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Our four days of bundu bashing began in the remote ‘jungle gateway’ town of Rurrenabaque, in northwest Bolivia. After doing ‘the hardy traveller thing’ and enduring the notoriously hair-raising, 20-hour bus journey from La Paz (needless to say we ended up taking a flight back), we found ourselves in the clammy, tropical heat of ‘Rurre’. An interesting town, perched on the edge of the Rio Beni, streets buzzing with overloaded motorbikes, and geared to the nines with every jungle tourist gizmo you can think of: rain ponchos, mozzie repellent, zip-off cargos, waterproof cameras, you name it.

Here, we took our pick from the numerous agencies offering jungle tours and settled on Mashaquipe, an indigenously-run, eco-friendly setup that offered reasonable rates and the rustic camping option that we were looking for.

The next morning we found ourselves chugging up the bubbling brown Rio Beni in a narrow, wooden river dugout. Our destination – Parque Nacional Madidi, an 18,958 square-kilometre region established in 1995 to protect Bolivia´s upper Amazon river basin.

After crossing into the park and a couple of hours of snaking upstream, a steep climb up the river bank led us to a rustic collection of thatched cabins beneath the trees – Mashaquipe Camp. With nothing but rainforest in every direction, the air was thick with moisture, and quiet but for the incessant buzz of cicadas and the occasional very tropical-sounding bird call. It wasn´t long before we found ourselves horizontal in the camp hammocks.

Our stint with Mashaquipe was made up of a night at the Mashaquipe Camp followed by a three-day trekking tour into ´la selva´(the jungle) where we camped for two nights under mosquito nets and little else. It was incredible to be in such thick rainforest, and just walking through the vegetation was fascinating for us, not to mention our guide Alsides’ vast knowledge of jungle plants, animals and insects. Having been born and raised in one of the local Tacana communities near Rurre, what he knew about the rainforest was hugely extensive, and refreshingly genuine. Often, we would be crunching our way through the undergrowth when he would spot a plant and erupt into a spontaneous description of its significance and uses.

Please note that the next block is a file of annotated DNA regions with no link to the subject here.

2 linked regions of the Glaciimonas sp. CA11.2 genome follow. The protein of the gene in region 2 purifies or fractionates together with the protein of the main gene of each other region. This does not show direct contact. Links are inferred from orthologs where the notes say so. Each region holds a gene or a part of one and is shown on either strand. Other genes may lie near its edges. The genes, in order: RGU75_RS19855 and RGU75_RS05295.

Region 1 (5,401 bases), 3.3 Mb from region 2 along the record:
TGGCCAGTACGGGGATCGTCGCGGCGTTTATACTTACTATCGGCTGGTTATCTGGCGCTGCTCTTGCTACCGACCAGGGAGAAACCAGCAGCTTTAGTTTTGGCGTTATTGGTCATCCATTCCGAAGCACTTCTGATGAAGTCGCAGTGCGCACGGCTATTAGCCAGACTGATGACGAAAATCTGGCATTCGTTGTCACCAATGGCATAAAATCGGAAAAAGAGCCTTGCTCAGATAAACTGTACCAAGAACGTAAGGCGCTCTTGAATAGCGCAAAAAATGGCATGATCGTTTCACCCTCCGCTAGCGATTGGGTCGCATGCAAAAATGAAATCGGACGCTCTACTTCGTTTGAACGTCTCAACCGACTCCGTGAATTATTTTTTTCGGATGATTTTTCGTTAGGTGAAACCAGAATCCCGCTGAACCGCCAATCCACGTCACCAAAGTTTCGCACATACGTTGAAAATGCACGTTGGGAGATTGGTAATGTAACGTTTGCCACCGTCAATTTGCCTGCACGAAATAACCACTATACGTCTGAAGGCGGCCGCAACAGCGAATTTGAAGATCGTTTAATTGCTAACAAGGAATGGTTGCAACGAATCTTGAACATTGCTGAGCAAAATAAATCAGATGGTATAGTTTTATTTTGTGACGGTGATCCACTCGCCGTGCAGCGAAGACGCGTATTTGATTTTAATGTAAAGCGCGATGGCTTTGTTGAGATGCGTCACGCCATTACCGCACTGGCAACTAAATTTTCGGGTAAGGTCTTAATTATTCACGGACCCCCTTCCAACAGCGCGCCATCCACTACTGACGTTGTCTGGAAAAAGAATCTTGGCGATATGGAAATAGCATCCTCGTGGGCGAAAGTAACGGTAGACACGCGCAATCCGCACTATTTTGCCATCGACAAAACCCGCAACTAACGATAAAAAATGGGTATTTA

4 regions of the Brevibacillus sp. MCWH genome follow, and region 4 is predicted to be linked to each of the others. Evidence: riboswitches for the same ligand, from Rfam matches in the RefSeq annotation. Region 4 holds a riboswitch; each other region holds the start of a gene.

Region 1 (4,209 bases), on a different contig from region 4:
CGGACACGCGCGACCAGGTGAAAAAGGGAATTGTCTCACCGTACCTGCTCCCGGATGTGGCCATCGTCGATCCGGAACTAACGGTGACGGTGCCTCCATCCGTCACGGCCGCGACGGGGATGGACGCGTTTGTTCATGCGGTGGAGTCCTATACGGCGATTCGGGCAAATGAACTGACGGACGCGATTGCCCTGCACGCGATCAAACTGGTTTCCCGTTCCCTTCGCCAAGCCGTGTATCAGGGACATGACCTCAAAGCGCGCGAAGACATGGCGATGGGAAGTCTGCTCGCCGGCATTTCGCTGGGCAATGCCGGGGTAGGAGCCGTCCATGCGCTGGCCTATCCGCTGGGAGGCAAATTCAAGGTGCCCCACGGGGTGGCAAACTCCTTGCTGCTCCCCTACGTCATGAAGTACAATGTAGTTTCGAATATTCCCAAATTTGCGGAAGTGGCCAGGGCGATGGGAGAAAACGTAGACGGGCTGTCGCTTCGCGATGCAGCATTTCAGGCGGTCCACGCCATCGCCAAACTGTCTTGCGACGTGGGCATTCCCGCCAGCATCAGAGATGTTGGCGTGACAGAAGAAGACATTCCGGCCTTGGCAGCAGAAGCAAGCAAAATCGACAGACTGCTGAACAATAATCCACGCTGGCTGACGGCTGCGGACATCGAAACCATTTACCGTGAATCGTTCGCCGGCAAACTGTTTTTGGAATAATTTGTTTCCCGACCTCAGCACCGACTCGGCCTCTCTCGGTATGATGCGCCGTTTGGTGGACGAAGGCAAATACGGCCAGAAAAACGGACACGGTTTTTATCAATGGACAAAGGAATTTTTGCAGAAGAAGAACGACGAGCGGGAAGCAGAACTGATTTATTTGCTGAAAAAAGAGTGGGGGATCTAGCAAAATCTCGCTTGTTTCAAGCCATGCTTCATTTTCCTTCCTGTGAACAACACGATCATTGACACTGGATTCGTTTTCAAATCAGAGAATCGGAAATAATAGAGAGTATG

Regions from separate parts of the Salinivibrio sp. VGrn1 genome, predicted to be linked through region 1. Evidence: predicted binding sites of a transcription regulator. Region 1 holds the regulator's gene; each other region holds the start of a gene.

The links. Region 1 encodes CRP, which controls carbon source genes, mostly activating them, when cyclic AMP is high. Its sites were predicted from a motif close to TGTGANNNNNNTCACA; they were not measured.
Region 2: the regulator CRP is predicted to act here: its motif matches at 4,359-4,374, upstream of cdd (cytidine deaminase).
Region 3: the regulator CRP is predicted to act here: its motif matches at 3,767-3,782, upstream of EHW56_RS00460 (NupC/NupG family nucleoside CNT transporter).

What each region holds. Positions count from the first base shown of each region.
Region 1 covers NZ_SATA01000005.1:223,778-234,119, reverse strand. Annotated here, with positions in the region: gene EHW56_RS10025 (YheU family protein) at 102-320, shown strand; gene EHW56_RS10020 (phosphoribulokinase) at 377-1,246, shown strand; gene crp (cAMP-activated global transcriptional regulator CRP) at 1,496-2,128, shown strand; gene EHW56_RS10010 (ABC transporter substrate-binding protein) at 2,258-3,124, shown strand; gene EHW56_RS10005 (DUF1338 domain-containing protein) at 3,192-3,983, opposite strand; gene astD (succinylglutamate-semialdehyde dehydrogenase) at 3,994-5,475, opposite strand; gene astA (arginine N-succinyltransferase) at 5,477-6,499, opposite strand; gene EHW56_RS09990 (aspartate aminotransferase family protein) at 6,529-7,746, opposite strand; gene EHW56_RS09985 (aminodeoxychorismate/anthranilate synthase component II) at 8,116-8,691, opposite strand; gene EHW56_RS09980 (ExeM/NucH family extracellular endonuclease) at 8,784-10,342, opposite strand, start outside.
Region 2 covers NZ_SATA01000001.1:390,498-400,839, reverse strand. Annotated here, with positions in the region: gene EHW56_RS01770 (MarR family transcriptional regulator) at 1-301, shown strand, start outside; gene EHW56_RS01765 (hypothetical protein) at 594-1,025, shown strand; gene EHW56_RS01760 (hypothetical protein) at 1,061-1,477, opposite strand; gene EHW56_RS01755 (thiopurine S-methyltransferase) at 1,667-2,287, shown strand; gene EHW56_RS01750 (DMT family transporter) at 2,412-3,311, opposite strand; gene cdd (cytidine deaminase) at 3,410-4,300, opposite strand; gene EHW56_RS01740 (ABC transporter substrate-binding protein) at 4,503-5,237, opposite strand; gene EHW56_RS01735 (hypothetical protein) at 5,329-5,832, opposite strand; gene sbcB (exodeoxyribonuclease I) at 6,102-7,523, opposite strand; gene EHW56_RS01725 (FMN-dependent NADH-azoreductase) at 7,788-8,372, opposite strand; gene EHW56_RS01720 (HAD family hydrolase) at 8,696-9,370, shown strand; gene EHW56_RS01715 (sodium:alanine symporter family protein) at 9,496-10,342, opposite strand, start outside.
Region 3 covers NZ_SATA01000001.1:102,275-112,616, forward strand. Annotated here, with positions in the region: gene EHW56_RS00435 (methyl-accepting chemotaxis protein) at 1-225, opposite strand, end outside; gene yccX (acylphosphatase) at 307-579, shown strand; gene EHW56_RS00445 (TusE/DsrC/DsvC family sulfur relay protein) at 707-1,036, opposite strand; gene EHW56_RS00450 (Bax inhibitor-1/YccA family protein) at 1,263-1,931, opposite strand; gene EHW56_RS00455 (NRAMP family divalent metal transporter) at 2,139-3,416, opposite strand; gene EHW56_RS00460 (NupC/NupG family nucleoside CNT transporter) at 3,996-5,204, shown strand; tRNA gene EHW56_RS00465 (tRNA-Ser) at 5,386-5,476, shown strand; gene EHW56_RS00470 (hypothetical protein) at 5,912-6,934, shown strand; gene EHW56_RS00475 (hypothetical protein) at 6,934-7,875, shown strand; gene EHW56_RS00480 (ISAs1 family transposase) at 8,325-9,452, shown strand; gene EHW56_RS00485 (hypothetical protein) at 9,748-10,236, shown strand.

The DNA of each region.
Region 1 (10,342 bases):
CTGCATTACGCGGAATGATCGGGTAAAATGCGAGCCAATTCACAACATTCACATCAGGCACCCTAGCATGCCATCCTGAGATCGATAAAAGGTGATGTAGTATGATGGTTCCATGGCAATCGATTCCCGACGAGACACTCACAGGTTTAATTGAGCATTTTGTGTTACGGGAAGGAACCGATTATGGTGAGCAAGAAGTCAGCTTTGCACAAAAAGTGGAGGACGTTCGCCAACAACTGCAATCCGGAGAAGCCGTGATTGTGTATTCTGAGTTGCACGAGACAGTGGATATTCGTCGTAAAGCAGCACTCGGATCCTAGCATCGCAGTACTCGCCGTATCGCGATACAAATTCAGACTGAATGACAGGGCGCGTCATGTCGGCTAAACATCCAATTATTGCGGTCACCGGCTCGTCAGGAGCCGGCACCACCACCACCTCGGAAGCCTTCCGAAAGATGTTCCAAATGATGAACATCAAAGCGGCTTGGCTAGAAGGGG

We made bright purple dye by rubbing some very ordinary-looking leaves together in our palms, looked nervously upon some of the biggest ants we have ever seen (20 hours of pain after a bite!), felt the spiky graze of a heavily-thorned palm root (used for grating), strained our necks to see the emerald green ´lorro´parakeet high in the forest canopy, came across magic mushrooms of all shapes and sizes, and galavanted through the undergrowth after a group of grunting ‘chanchos’ (wild pigs).

Considering our dependence on conventional modern medicine, it was incredible to see how indigenous communities like the Tacana and Quechua live. Alsides pointed out, among plenty of other things, a tree used by the local women as a natural means of contraception (so strong, according to him, that a full glass depletes fertilitily altogether), tree bark which serves as a soothing tea for diarrhoea and Denghe Fever, the wild ‘ajo-ajo’ – which smells uncannily like the garlic in our veggie draws at home – used for cooking and insect repellent, and a rotting palm tree stump filled with larvae, which when fried, produces oil.

Alsides’ finely-tuned ear for the wildlife of ‘la selva’ meant that, on numerous occasions, we found ourselves charging through the jungle, con machete, in search of howler or spider monkeys, birds, or wild pigs. Nothing like a day of beating through the bush to satiate the inner intrepid jungle pioneer in all of us!

After dinner each night, we walked through the forest by torch light and caught the reflecting eyes of hundreds of spiders (including a rather large tarantula in our thatched roof on the first night), as well as a perfectly-orchestrated team of leaf-cutter ants. When we turned the torches off, the bush was alive with fireflies, and on one night, we sat in the darkness while a jaguar called only sixty meters away.

Our last morning was spent drifting slowly down the Rio Tuichi on a simple raft which we built with homemade rope and wood from the balsa tree. On one side of us was a dense wall of twisted and tangled rainforest, and on the other, a high cliff where, just the day before, we had sat and looked over the forest canopy as a flock of macaws swooped in and out of view. As we bobbed along with our feet in the water, I couldn’t quite believe our luck at having been able to bundu bash through this incredible part of the world.

 



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